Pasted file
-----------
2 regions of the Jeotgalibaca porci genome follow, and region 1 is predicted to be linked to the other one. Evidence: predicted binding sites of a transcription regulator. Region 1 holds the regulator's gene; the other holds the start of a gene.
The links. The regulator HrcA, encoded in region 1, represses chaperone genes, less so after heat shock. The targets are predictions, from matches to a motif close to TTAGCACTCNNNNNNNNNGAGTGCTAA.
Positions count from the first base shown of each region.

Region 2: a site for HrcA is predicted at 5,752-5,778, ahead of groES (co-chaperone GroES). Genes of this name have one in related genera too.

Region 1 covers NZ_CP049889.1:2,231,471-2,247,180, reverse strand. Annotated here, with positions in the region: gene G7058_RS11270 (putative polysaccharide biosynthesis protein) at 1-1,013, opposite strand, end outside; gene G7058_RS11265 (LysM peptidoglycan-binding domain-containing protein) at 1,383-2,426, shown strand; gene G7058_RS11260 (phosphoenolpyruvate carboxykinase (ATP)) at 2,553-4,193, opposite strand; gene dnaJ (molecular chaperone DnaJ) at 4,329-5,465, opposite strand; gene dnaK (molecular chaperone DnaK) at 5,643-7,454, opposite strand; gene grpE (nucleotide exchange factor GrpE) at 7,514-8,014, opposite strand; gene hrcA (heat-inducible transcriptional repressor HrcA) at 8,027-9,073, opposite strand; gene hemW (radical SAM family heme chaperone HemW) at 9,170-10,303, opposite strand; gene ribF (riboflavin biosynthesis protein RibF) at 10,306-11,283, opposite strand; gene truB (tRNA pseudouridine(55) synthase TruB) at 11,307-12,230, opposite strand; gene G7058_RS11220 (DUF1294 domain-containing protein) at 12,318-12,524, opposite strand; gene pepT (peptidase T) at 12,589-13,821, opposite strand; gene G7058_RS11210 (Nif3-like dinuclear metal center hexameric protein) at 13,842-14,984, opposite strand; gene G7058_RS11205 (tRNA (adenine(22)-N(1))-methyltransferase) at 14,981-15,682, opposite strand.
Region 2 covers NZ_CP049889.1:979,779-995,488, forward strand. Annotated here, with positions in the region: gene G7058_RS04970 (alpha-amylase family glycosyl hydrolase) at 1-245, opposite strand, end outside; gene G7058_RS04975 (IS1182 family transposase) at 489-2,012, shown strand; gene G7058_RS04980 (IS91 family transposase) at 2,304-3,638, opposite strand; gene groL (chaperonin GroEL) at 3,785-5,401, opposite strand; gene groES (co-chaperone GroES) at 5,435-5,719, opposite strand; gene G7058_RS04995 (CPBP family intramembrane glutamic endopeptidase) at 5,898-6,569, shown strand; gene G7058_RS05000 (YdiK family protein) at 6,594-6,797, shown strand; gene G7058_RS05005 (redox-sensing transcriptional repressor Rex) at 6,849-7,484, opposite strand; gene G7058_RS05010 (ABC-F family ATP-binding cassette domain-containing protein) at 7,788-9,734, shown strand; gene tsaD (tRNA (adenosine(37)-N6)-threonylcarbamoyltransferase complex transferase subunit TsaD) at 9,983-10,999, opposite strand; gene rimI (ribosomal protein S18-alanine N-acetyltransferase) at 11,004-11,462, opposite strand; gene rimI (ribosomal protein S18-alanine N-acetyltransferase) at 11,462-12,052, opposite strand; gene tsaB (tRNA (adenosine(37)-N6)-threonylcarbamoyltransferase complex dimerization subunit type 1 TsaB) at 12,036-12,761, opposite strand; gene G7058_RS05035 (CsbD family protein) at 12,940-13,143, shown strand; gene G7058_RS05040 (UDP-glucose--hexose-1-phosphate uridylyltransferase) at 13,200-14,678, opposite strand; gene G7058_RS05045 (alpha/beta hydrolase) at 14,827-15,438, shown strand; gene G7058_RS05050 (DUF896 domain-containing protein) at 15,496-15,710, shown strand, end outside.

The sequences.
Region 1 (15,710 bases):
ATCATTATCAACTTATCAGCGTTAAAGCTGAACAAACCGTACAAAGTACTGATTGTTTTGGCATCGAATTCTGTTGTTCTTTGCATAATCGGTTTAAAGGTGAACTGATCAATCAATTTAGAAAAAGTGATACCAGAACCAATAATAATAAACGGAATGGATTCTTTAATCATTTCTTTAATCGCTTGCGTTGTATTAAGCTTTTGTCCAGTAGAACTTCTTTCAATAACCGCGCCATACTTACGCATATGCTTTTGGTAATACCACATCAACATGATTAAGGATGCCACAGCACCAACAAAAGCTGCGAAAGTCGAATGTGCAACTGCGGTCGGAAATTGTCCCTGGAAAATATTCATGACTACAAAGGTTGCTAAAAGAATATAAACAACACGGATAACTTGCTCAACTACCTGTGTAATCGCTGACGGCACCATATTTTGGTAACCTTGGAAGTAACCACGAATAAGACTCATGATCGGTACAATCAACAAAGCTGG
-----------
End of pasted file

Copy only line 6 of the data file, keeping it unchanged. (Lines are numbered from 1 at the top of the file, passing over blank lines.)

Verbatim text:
Region 2 covers NZ_CP049889.1:979,779-995,488, forward strand. Annotated here, with positions in the region: gene G7058_RS04970 (alpha-amylase family glycosyl hydrolase) at 1-245, opposite strand, end outside; gene G7058_RS04975 (IS1182 family transposase) at 489-2,012, shown strand; gene G7058_RS04980 (IS91 family transposase) at 2,304-3,638, opposite strand; gene groL (chaperonin GroEL) at 3,785-5,401, opposite strand; gene groES (co-chaperone GroES) at 5,435-5,719, opposite strand; gene G7058_RS04995 (CPBP family intramembrane glutamic endopeptidase) at 5,898-6,569, shown strand; gene G7058_RS05000 (YdiK family protein) at 6,594-6,797, shown strand; gene G7058_RS05005 (redox-sensing transcriptional repressor Rex) at 6,849-7,484, opposite strand; gene G7058_RS05010 (ABC-F family ATP-binding cassette domain-containing protein) at 7,788-9,734, shown strand; gene tsaD (tRNA (adenosine(37)-N6)-threonylcarbamoyltransferase complex transferase subunit TsaD) at 9,983-10,999, opposite strand; gene rimI (ribosomal protein S18-alanine N-acetyltransferase) at 11,004-11,462, opposite strand; gene rimI (ribosomal protein S18-alanine N-acetyltransferase) at 11,462-12,052, opposite strand; gene tsaB (tRNA (adenosine(37)-N6)-threonylcarbamoyltransferase complex dimerization subunit type 1 TsaB) at 12,036-12,761, opposite strand; gene G7058_RS05035 (CsbD family protein) at 12,940-13,143, shown strand; gene G7058_RS05040 (UDP-glucose--hexose-1-phosphate uridylyltransferase) at 13,200-14,678, opposite strand; gene G7058_RS05045 (alpha/beta hydrolase) at 14,827-15,438, shown strand; gene G7058_RS05050 (DUF896 domain-containing protein) at 15,496-15,710, shown strand, end outside.